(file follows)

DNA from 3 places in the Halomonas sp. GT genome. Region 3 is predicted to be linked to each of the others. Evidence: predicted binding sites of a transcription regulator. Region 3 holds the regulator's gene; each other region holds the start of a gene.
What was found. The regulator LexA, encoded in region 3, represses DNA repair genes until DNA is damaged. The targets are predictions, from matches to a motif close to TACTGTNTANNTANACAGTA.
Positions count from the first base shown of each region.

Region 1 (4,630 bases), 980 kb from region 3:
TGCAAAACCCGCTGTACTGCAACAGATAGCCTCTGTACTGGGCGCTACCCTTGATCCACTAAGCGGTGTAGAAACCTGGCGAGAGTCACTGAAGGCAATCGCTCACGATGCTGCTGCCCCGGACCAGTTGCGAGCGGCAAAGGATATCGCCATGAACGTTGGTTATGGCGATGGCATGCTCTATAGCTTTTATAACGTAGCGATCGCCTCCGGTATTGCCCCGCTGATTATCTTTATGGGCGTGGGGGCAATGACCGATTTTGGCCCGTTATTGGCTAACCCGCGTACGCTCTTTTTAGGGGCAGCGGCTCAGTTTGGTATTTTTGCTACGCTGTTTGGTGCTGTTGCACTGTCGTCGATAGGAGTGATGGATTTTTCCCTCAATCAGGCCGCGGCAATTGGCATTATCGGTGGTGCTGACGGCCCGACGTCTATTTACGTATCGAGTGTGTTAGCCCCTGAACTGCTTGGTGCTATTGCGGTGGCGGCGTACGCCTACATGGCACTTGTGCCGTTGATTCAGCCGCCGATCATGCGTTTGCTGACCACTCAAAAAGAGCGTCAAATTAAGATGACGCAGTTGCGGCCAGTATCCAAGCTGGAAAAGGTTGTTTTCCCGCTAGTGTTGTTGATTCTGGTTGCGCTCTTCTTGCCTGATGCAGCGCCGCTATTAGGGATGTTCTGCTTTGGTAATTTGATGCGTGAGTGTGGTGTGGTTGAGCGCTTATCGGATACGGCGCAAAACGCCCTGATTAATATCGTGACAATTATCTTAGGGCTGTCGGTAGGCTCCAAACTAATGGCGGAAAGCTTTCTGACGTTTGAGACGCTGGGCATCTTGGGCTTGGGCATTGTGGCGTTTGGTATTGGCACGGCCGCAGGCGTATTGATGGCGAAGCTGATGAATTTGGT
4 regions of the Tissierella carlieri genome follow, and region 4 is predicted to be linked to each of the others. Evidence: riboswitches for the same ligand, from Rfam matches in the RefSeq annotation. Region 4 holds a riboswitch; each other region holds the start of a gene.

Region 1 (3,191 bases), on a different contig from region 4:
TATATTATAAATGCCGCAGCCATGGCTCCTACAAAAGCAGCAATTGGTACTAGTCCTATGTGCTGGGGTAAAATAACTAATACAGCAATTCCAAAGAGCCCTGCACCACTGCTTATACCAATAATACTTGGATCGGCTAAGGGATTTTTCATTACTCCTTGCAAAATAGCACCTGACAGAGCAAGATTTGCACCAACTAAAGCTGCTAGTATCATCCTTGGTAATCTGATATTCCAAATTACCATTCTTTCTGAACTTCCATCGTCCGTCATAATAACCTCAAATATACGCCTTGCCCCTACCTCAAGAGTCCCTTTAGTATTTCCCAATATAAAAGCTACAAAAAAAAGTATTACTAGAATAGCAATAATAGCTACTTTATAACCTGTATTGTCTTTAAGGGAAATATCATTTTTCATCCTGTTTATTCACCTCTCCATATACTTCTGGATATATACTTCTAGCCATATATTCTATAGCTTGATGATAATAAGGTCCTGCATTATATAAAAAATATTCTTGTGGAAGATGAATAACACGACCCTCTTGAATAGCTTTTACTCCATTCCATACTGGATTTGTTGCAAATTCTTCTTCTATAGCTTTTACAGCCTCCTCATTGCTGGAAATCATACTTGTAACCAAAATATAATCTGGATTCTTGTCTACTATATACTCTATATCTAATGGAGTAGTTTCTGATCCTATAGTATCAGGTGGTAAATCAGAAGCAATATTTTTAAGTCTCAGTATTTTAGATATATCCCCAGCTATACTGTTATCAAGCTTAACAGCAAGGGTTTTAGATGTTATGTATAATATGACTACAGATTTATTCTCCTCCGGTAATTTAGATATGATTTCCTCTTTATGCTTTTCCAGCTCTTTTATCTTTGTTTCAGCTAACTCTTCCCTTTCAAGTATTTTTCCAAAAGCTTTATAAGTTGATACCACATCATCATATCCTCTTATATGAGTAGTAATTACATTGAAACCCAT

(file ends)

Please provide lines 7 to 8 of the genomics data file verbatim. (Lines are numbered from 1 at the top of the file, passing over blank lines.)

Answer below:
Region 1 (3,191 bases), on a different contig from region 4:
TATATTATAAATGCCGCAGCCATGGCTCCTACAAAAGCAGCAATTGGTACTAGTCCTATGTGCTGGGGTAAAATAACTAATACAGCAATTCCAAAGAGCCCTGCACCACTGCTTATACCAATAATACTTGGATCGGCTAAGGGATTTTTCATTACTCCTTGCAAAATAGCACCTGACAGAGCAAGATTTGCACCAACTAAAGCTGCTAGTATCATCCTTGGTAATCTGATATTCCAAATTACCATTCTTTCTGAACTTCCATCGTCCGTCATAATAACCTCAAATATACGCCTTGCCCCTACCTCAAGAGTCCCTTTAGTATTTCCCAATATAAAAGCTACAAAAAAAAGTATTACTAGAATAGCAATAATAGCTACTTTATAACCTGTATTGTCTTTAAGGGAAATATCATTTTTCATCCTGTTTATTCACCTCTCCATATACTTCTGGATATATACTTCTAGCCATATATTCTATAGCTTGATGATAATAAGGTCCTGCATTATATAAAAAATATTCTTGTGGAAGATGAATAACACGACCCTCTTGAATAGCTTTTACTCCATTCCATACTGGATTTGTTGCAAATTCTTCTTCTATAGCTTTTACAGCCTCCTCATTGCTGGAAATCATACTTGTAACCAAAATATAATCTGGATTCTTGTCTACTATATACTCTATATCTAATGGAGTAGTTTCTGATCCTATAGTATCAGGTGGTAAATCAGAAGCAATATTTTTAAGTCTCAGTATTTTAGATATATCCCCAGCTATACTGTTATCAAGCTTAACAGCAAGGGTTTTAGATGTTATGTATAATATGACTACAGATTTATTCTCCTCCGGTAATTTAGATATGATTTCCTCTTTATGCTTTTCCAGCTCTTTTATCTTTGTTTCAGCTAACTCTTCCCTTTCAAGTATTTTTCCAAAAGCTTTATAAGTTGATACCACATCATCATATCCTCTTATATGAGTAGTAATTACATTGAAACCCAT